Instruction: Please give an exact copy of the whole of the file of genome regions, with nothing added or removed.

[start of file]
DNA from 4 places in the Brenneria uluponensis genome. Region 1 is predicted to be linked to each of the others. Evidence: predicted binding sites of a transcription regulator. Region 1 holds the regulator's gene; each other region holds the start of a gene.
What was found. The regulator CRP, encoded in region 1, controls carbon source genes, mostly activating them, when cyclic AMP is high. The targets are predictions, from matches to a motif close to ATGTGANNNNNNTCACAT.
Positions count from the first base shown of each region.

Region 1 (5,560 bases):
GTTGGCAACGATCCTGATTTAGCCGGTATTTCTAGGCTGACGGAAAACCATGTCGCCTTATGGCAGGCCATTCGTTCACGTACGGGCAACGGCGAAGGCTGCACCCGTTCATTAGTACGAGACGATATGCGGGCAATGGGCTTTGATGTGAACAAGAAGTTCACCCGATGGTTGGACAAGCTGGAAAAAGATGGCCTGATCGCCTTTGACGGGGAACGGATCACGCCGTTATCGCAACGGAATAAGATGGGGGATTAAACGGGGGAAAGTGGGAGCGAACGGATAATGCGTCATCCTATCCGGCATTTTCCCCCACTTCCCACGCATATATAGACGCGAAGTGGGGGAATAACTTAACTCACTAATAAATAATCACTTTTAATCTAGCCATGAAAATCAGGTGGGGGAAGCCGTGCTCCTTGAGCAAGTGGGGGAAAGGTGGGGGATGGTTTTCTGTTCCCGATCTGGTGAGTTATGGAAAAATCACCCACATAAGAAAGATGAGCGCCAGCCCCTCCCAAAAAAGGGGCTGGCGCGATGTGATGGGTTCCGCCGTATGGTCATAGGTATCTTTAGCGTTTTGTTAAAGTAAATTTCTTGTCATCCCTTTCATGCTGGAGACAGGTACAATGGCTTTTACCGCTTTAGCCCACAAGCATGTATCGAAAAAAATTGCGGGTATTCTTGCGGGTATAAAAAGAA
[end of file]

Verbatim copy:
DNA from 4 places in the Brenneria uluponensis genome. Region 1 is predicted to be linked to each of the others. Evidence: predicted binding sites of a transcription regulator. Region 1 holds the regulator's gene; each other region holds the start of a gene.
What was found. The regulator CRP, encoded in region 1, controls carbon source genes, mostly activating them, when cyclic AMP is high. The targets are predictions, from matches to a motif close to ATGTGANNNNNNTCACAT.
Positions count from the first base shown of each region.

Region 1 (5,560 bases):
GTTGGCAACGATCCTGATTTAGCCGGTATTTCTAGGCTGACGGAAAACCATGTCGCCTTATGGCAGGCCATTCGTTCACGTACGGGCAACGGCGAAGGCTGCACCCGTTCATTAGTACGAGACGATATGCGGGCAATGGGCTTTGATGTGAACAAGAAGTTCACCCGATGGTTGGACAAGCTGGAAAAAGATGGCCTGATCGCCTTTGACGGGGAACGGATCACGCCGTTATCGCAACGGAATAAGATGGGGGATTAAACGGGGGAAAGTGGGAGCGAACGGATAATGCGTCATCCTATCCGGCATTTTCCCCCACTTCCCACGCATATATAGACGCGAAGTGGGGGAATAACTTAACTCACTAATAAATAATCACTTTTAATCTAGCCATGAAAATCAGGTGGGGGAAGCCGTGCTCCTTGAGCAAGTGGGGGAAAGGTGGGGGATGGTTTTCTGTTCCCGATCTGGTGAGTTATGGAAAAATCACCCACATAAGAAAGATGAGCGCCAGCCCCTCCCAAAAAAGGGGCTGGCGCGATGTGATGGGTTCCGCCGTATGGTCATAGGTATCTTTAGCGTTTTGTTAAAGTAAATTTCTTGTCATCCCTTTCATGCTGGAGACAGGTACAATGGCTTTTACCGCTTTAGCCCACAAGCATGTATCGAAAAAAATTGCGGGTATTCTTGCGGGTATAAAAAGAA